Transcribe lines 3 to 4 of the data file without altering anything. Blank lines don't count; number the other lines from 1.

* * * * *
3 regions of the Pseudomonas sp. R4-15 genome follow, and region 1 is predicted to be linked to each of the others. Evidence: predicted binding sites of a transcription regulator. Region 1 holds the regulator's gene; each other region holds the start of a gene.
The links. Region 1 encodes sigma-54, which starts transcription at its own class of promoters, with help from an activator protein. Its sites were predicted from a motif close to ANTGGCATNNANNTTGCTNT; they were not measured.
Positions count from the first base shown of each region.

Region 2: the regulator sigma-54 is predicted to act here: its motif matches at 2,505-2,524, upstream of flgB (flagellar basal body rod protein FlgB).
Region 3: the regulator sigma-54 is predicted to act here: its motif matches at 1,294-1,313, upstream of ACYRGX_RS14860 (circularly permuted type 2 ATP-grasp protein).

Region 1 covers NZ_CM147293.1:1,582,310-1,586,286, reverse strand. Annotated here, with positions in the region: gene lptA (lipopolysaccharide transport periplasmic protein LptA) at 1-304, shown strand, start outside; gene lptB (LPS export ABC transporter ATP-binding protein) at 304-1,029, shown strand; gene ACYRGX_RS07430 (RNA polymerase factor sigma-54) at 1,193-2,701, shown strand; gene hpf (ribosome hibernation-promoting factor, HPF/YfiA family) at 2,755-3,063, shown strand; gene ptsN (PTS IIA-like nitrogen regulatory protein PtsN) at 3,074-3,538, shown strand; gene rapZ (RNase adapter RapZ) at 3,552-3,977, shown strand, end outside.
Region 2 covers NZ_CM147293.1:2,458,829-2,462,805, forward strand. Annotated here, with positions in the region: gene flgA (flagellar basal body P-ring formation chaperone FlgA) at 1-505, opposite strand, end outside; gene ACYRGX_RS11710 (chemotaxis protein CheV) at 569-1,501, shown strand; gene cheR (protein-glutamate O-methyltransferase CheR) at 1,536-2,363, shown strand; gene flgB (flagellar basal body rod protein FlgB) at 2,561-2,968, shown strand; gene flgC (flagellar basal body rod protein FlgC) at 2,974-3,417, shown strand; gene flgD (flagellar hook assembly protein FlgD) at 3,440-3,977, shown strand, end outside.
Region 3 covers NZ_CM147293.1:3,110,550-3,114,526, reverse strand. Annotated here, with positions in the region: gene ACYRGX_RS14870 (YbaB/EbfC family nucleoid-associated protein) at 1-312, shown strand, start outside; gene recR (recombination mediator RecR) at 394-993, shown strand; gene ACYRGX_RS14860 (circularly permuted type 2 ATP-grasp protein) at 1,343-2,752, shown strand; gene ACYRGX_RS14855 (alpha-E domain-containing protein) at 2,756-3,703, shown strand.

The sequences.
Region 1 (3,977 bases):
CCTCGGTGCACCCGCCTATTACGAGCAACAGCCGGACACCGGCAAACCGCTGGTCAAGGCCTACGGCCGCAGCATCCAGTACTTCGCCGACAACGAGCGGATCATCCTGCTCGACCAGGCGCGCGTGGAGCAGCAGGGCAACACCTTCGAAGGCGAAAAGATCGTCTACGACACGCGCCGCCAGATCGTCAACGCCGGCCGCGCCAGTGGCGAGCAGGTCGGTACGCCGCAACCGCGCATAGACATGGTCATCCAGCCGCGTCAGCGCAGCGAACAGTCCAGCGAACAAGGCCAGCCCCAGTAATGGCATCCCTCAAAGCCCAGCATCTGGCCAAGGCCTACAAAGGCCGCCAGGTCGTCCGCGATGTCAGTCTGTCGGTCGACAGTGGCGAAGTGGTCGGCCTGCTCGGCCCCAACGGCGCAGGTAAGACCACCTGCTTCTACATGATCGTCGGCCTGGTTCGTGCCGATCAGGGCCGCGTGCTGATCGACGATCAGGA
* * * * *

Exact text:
Positions count from the first base shown of each region.

Region 2: the regulator sigma-54 is predicted to act here: its motif matches at 2,505-2,524, upstream of flgB (flagellar basal body rod protein FlgB).